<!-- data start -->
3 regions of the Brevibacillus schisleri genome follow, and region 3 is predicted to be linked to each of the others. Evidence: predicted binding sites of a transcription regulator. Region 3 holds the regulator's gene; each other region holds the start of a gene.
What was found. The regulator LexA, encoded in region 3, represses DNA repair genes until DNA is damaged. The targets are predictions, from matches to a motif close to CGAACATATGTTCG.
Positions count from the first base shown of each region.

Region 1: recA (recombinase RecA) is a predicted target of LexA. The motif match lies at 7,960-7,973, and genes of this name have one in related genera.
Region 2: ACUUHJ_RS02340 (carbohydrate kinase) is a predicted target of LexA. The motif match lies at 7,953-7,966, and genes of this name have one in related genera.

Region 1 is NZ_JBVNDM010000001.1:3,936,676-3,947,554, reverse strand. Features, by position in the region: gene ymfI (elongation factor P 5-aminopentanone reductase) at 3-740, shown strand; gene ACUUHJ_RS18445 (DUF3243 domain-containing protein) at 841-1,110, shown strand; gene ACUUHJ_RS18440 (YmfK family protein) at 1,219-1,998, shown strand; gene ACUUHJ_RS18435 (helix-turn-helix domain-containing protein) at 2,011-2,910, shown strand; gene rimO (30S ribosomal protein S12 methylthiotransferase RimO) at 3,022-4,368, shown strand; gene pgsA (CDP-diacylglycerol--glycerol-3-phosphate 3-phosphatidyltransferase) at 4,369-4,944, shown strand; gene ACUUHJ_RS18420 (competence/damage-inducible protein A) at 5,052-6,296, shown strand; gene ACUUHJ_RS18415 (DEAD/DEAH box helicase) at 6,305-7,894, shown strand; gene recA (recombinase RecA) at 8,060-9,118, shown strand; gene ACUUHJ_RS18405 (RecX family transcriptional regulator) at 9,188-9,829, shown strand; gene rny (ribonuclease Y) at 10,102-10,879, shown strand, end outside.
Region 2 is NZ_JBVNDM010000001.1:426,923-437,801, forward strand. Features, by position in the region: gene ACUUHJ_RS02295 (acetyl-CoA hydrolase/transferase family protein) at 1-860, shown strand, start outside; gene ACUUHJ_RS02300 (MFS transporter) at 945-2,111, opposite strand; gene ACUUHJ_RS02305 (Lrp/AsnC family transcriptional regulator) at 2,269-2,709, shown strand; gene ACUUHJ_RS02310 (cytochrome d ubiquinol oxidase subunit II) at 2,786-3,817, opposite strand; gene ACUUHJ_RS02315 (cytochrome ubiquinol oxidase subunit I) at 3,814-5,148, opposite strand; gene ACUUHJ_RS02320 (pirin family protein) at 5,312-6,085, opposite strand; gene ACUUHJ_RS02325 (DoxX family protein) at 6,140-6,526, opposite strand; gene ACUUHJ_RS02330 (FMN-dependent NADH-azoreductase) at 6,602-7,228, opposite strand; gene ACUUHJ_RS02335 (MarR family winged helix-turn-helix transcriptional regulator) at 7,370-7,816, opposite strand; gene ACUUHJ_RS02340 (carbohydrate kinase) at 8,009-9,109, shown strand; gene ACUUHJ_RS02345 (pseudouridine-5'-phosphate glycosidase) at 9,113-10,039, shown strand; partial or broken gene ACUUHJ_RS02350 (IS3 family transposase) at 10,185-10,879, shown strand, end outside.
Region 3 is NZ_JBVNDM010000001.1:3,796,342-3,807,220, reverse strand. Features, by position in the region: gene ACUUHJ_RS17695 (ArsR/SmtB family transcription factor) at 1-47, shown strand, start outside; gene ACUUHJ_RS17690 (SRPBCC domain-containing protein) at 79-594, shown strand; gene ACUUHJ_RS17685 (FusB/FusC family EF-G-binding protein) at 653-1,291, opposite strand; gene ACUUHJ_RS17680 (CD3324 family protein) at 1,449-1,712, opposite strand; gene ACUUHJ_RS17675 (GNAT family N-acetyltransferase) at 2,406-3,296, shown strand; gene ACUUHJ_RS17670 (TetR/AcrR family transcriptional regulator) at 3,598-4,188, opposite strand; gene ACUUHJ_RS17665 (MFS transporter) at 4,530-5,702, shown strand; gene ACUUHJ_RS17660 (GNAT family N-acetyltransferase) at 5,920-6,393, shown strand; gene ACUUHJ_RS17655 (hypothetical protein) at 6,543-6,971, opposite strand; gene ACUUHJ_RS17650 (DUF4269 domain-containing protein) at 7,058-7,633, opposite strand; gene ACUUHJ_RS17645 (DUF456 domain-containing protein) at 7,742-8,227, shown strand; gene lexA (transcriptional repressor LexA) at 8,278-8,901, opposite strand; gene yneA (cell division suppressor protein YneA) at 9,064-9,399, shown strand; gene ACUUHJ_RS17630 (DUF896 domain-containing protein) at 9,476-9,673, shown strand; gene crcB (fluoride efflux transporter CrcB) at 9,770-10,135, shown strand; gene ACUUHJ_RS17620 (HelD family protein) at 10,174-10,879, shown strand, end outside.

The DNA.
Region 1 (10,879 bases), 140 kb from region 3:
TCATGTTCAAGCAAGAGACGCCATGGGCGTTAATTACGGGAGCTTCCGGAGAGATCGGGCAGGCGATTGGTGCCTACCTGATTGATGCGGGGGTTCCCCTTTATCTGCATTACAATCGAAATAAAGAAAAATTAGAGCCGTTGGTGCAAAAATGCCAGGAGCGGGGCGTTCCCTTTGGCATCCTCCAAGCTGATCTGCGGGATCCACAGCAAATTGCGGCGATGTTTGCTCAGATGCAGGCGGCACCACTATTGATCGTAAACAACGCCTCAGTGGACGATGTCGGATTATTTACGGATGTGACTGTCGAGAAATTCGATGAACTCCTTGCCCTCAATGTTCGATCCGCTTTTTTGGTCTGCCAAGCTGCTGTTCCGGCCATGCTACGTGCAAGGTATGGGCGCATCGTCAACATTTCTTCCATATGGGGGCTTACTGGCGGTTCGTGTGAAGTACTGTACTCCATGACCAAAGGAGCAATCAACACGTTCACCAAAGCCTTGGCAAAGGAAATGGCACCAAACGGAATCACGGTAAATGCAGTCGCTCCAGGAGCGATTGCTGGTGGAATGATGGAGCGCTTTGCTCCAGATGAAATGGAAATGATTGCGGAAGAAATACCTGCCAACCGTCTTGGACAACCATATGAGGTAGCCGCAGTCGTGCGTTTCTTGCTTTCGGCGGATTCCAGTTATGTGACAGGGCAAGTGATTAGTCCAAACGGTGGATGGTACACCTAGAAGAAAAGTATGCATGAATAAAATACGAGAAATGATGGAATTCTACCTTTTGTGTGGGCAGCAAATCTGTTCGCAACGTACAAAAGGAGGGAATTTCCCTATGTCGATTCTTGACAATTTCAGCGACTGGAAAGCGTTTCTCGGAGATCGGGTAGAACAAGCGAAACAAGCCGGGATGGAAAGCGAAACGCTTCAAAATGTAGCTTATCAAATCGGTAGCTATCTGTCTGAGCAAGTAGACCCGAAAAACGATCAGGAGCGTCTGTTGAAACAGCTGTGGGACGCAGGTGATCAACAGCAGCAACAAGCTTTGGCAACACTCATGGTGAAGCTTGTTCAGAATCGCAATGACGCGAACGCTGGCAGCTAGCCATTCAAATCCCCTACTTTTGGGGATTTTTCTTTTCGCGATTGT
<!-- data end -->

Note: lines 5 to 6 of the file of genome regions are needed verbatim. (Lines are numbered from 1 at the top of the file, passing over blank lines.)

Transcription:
Region 2: ACUUHJ_RS02340 (carbohydrate kinase) is a predicted target of LexA. The motif match lies at 7,953-7,966, and genes of this name have one in related genera.

Region 1 is NZ_JBVNDM010000001.1:3,936,676-3,947,554, reverse strand. Features, by position in the region: gene ymfI (elongation factor P 5-aminopentanone reductase) at 3-740, shown strand; gene ACUUHJ_RS18445 (DUF3243 domain-containing protein) at 841-1,110, shown strand; gene ACUUHJ_RS18440 (YmfK family protein) at 1,219-1,998, shown strand; gene ACUUHJ_RS18435 (helix-turn-helix domain-containing protein) at 2,011-2,910, shown strand; gene rimO (30S ribosomal protein S12 methylthiotransferase RimO) at 3,022-4,368, shown strand; gene pgsA (CDP-diacylglycerol--glycerol-3-phosphate 3-phosphatidyltransferase) at 4,369-4,944, shown strand; gene ACUUHJ_RS18420 (competence/damage-inducible protein A) at 5,052-6,296, shown strand; gene ACUUHJ_RS18415 (DEAD/DEAH box helicase) at 6,305-7,894, shown strand; gene recA (recombinase RecA) at 8,060-9,118, shown strand; gene ACUUHJ_RS18405 (RecX family transcriptional regulator) at 9,188-9,829, shown strand; gene rny (ribonuclease Y) at 10,102-10,879, shown strand, end outside.